• Participants function autonomously providing scalability
  • Roles are amorphous and ever changing
  • Knowledge and power are distributed with intelligence spread evenly
  • Working groups communicate directly and not hieratically
  • Key decisions are made collaboratively, on the spot, and on the fly
Business Technology, (as opposed to Information Technology), was proposed by Forrester Research in a research paper in 2006 directly following the Harvard Business School introduction of the concept of Enterprise 2.0. By definition such an Enterprise would be built on a combination of both Business and Technology in a manner that would not allow the separation of the two skills, importantly the technology used, as well as the manner in which it is used, by the Enterprise is different to the technologies, and business use, made of Information Technology. Forrester obviously connected this to both Web 2.0 and Enterprise 2.0 topics in the manner of the key bullets above. What is more important is why they believed it necessary to do this, and they have refined this in a succession of reports with increasing detail. The essential argument is that the term Information Technology, IT, was introduced around 1990 to differentiate the technologies, architecture, and the business use, of PCs, Servers, and Networks from the previous generation of Mini and Mainframe terminal based applications. IT has played a very significant role in the internal operational capabilities of Enterprises, but Business Technology, or BTech, is as much about external business winning as internal collaboration so together with the technology represents a new and different generation. Does that mean there is no relationship with IT?. Of course not! Just as IT has a relationship with Mainframe and (still some) Mini applications so does BTech have a relationship with IT in order to administer the same necessary business commercial processes that it current runs. BUT what is this and how should it be done is a big question, and one that all the current major technology vendors with their customer base on IT are determined to use as their way forward into BTech. Too many of the current CEOs were around in the shift to IT and remember many previous leaders disappearing as they failed to make moves to change; Digital, Prime, Wang, to name just a few. The other challenge in all of this is how exactly do you treat the Web as a platform and run ‘services’ between enterprises, and this brings up the industry’s huge focus on Cloud Computing, and leads to some very unusual partnerships such as the just announced HP, Intel and Yahoo initiative. Plenty of challenging stuff in all of this!!! Plenty of open issues too, and therefore this post is intended to provide a starting point for some interesting discussions !!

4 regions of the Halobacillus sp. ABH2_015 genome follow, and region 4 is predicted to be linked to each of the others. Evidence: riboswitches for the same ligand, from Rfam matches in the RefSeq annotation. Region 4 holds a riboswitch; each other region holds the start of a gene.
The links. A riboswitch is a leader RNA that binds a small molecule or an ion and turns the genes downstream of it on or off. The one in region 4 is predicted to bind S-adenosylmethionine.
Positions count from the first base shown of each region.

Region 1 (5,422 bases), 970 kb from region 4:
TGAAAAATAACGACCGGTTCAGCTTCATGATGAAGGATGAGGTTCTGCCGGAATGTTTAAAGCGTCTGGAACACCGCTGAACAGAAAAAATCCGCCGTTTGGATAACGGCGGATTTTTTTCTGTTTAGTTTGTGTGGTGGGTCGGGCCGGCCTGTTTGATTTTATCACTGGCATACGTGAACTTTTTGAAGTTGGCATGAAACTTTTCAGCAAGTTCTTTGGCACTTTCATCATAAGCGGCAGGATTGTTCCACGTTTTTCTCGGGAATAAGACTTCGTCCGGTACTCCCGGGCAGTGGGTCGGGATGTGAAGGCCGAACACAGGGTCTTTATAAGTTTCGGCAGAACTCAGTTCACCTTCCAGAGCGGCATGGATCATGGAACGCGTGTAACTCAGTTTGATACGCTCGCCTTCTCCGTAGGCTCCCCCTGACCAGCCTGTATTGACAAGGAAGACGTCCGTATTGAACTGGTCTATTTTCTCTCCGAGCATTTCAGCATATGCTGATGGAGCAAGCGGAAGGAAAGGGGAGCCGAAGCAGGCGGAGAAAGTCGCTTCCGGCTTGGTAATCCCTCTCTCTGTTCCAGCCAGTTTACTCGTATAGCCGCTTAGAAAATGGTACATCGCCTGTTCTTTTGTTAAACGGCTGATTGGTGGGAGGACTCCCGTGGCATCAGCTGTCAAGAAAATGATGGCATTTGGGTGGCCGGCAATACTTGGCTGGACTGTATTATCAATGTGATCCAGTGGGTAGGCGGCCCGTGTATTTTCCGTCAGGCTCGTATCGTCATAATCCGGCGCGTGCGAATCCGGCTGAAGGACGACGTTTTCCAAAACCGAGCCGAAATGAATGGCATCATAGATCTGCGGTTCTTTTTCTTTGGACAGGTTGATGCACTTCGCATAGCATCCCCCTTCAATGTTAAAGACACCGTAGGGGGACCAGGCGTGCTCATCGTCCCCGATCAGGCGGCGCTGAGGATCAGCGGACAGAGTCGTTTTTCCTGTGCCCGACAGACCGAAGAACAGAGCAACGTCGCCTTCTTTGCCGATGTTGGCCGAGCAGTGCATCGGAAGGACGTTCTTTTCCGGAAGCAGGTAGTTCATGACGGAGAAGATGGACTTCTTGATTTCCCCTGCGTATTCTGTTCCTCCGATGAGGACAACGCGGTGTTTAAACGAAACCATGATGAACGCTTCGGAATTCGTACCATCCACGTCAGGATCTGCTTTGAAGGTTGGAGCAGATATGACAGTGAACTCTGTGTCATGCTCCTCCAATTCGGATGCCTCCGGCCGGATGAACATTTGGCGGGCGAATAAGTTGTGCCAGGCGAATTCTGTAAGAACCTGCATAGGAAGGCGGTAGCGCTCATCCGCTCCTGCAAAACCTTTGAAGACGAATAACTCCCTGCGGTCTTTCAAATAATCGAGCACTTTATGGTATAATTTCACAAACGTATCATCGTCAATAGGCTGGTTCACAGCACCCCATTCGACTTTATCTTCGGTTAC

About the author

Andy Mulholland
Andy Mulholland
Capgemini Global Chief Technology Officer until his retirement in 2012, Andy was a member of the Capgemini Group management board and advised on all aspects of technology-driven market changes, together with being a member of the Policy Board for the British Computer Society. Andy is the author of many white papers, and the co-author three books that have charted the current changes in technology and its use by business starting in 2006 with ‘Mashup Corporations’ detailing how enterprises could make use of Web 2.0 to develop new go to market propositions. This was followed in May 2008 by Mesh Collaboration focussing on the impact of Web 2.0 on the enterprise front office and its working techniques, then in 2010 “Enterprise Cloud Computing: A Strategy Guide for Business and Technology leaders” co-authored with well-known academic Peter Fingar and one of the leading authorities on business process, John Pyke. The book describes the wider business implications of Cloud Computing with the promise of on-demand business innovation. It looks at how businesses trade differently on the web using mash-ups but also the challenges in managing more frequent change through social tools, and what happens when cloud comes into play in fully fledged operations. Andy was voted one of the top 25 most influential CTOs in the world in 2009 by InfoWorld and is grateful to readers of Computing Weekly who voted the Capgemini CTOblog the best Blog for Business Managers and CIOs each year for the last three years.